Lars van Galen: “My Capita Selecta course was about cloud physics. If you have a good idea, you can contact the designated lecturer and ask about possibilities for in-depth study; in my case this involved supervised literature study. The difference with standard courses is that you organise things yourself. You set your own schedule, so it is important to work in a disciplined way. I took the course with two other students, and we learned a lot from each other.
The Capita course was a good opportunity to fill a gap in my schedule with a topic that interested me. You can also take a research capita course, in which you conduct a mini-study into a topic you have chosen yourself, in consultation with your lecturer.”
Jacob Kaptein: “Once a week I attended a lecture by Matthijs Schouten. He taught the Capita Selecta course 'Perceptions of nature'. He is such a passionate teacher and it was such an interesting course that I looked forward to the lecture all week. These capita selecta courses gave me the opportunity to focus more deeply on a specific topic or to look beyond the borders of my own discipline and expand my knowledge.”
Martijn ten Have, Junior Consultant and MSc student Food Quality Management: “Engaging in a consultancy project at UniPartners provides great opportunies for development of your professional skills and expanding your network. At this moment I have had the pleasure to act as Junior Consultant on behalf of UniPartners in two different projects. Both projects were oriented in the field of food quality management. Therefore, they allowed me to apply the knowledge I have acquired during my studies directly within a company. Being a consultant at UniPartners requires you to be proactive, flexible and communicative. During my past two projects a partly independent and hands on approach was used. Proper guidance was conducted by Unipartners’ project managers but as a consultant I was given lots of space in terms of methodology and direct communication with the client. My experiences with Unipartners have really broadened my vision of future work fields and career possibilities.”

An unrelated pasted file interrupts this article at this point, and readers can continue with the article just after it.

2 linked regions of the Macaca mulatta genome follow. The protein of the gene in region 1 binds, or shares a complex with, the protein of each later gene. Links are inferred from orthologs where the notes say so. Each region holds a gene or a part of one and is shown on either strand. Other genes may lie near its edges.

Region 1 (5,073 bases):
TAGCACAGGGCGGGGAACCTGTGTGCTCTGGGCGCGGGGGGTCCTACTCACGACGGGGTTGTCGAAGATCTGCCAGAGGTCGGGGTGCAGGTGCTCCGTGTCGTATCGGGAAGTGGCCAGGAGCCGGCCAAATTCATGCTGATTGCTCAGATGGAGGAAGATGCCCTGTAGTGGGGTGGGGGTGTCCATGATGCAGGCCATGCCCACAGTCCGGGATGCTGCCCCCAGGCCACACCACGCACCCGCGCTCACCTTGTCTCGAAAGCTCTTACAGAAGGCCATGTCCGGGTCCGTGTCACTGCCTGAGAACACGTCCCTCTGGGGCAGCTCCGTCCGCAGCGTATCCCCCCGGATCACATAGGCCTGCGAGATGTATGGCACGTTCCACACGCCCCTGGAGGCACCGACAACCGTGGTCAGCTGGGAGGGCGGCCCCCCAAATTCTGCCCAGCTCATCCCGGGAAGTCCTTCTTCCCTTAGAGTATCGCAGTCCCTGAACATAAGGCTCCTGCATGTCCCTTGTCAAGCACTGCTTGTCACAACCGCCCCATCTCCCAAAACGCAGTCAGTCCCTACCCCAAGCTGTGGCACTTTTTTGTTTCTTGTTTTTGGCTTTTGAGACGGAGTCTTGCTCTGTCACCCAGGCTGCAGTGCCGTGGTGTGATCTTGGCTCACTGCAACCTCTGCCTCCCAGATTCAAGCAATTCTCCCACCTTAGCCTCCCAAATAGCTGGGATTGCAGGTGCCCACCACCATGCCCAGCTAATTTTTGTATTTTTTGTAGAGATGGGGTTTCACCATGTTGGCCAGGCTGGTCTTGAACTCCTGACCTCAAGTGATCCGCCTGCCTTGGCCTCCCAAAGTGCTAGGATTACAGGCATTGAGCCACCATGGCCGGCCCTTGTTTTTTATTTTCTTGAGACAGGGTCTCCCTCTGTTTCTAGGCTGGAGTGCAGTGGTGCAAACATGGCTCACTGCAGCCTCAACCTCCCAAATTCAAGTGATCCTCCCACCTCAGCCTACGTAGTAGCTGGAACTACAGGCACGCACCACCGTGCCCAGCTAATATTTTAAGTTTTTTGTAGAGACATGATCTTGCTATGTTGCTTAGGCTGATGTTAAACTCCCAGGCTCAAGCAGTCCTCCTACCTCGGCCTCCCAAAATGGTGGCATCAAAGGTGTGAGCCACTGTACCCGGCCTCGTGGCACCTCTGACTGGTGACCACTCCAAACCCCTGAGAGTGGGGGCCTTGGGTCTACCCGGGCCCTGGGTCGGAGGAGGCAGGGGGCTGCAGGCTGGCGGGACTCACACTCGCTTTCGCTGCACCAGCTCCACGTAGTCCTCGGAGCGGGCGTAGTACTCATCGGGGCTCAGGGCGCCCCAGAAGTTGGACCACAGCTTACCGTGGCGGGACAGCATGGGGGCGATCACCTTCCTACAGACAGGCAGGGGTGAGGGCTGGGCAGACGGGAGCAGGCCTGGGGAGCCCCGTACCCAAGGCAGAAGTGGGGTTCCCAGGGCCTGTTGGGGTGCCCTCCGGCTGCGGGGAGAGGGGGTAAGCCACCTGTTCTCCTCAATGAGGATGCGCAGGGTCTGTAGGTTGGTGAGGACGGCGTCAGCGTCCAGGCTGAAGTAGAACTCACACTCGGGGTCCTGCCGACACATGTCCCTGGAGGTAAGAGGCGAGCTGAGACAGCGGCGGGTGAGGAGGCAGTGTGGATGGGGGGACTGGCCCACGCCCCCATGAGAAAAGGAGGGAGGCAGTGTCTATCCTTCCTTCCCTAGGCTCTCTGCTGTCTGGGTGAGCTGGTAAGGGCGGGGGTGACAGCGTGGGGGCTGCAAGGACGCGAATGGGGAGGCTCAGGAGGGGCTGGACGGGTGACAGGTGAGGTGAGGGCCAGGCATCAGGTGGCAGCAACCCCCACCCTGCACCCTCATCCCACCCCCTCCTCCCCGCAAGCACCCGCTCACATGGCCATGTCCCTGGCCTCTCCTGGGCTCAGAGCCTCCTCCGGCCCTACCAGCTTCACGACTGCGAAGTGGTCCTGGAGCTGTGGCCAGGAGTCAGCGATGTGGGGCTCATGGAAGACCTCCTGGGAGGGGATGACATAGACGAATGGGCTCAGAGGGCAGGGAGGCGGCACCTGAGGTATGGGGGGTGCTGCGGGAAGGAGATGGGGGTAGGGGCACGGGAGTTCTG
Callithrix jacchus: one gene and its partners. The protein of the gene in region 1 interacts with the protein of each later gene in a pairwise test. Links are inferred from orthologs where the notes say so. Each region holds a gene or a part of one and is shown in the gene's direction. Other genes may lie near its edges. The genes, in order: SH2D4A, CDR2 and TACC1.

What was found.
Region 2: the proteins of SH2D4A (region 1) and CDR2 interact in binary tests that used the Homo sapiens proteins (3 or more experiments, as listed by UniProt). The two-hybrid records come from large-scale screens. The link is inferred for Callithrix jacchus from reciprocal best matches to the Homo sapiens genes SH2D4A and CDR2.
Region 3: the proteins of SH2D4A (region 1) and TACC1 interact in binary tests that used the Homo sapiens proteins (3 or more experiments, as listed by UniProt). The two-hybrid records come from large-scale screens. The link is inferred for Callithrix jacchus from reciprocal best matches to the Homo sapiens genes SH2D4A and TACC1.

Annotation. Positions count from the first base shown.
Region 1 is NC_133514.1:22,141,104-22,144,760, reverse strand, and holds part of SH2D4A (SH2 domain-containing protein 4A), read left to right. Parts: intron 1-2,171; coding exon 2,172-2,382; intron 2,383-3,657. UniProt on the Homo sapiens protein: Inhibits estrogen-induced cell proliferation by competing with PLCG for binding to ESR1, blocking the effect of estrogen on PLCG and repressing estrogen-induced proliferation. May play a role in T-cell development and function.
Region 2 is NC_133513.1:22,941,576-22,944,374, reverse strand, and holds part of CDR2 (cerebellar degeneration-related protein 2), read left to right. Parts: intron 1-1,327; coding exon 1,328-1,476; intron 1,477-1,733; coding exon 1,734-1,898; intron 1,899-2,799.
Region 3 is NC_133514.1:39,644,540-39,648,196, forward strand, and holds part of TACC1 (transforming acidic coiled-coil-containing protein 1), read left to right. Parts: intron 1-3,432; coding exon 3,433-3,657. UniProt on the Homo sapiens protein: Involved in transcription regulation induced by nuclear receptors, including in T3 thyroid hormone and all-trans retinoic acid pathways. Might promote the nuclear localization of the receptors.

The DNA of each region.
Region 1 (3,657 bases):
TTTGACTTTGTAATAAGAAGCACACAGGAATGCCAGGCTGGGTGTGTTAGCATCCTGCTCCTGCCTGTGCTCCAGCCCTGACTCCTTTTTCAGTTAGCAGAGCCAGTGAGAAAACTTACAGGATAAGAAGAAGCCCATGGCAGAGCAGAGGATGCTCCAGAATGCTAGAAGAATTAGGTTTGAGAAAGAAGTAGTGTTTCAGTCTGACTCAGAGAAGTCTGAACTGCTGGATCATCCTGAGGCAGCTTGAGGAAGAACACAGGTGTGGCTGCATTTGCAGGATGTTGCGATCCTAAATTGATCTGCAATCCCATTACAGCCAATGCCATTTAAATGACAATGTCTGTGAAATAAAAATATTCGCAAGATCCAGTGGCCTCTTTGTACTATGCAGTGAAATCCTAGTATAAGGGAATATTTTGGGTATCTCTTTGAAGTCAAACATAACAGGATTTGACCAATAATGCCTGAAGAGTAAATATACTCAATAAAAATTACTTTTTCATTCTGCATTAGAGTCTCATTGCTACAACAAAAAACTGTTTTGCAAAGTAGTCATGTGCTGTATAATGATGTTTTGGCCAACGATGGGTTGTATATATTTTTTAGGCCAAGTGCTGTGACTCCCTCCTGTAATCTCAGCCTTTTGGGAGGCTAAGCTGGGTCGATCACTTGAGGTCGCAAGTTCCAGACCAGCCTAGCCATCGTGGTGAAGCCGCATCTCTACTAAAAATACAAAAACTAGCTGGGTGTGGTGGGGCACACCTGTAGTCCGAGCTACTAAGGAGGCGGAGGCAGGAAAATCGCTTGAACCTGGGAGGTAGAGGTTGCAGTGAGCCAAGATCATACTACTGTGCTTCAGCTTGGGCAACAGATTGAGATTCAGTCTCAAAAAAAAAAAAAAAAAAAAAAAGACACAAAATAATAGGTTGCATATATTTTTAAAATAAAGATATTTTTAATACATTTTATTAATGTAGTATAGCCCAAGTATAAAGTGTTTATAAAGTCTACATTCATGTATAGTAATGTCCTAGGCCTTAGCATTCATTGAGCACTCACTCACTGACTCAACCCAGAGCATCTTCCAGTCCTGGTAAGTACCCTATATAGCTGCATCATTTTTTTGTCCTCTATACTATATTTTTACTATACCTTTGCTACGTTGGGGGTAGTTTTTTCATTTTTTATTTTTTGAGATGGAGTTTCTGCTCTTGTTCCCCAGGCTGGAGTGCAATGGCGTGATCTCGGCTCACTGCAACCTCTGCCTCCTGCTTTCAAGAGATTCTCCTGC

Joep Spean: "In the summer of 2016, I was one of the lucky students chosen to take part in the NAHSS, in the city of Chengdu. I got very excited at the information session before I actually applied, and was worried that I wouldn’t get through the selection process. But now, I’ve had the most amazing experience at the NAHSS 2016. I’d tell everyone just to go for it and don’t be afraid of the criteria and selection rounds; nothing ventured, nothing gained!
As part of the summer school, I took a course in Chinese history and politics. And in the second course, I learned the basics of Chinese, so I could order food at my local take-away. Quite handy! As well as these courses, we visited companies and went on cultural trips. Believe me: pandas are even cuter when you see them in real life! I got to know the country in a way that you can’t from reading books or backpacking; it really took on an identity.
The project work part was particularly valuable. It started straight after the selection in the Netherlands and went on until the summer. My project group was working on a project for the Rabobank about cold chains in China. The group consisted of 10 people from totally different degree programmes: from Applied Physics to International Business to Health & Society (my own programme). I realised that without knowing, I tended to work with the same type of people at uni, and that real interdisciplinary project work can be pretty tough. Having said that, all the different angles and insights meant that we were able to take the project to a whole new level. Thanks to the diversity and enthusiasm of all those taking part, I never got bored; the group made my NAHSS experience everything I could have imagined."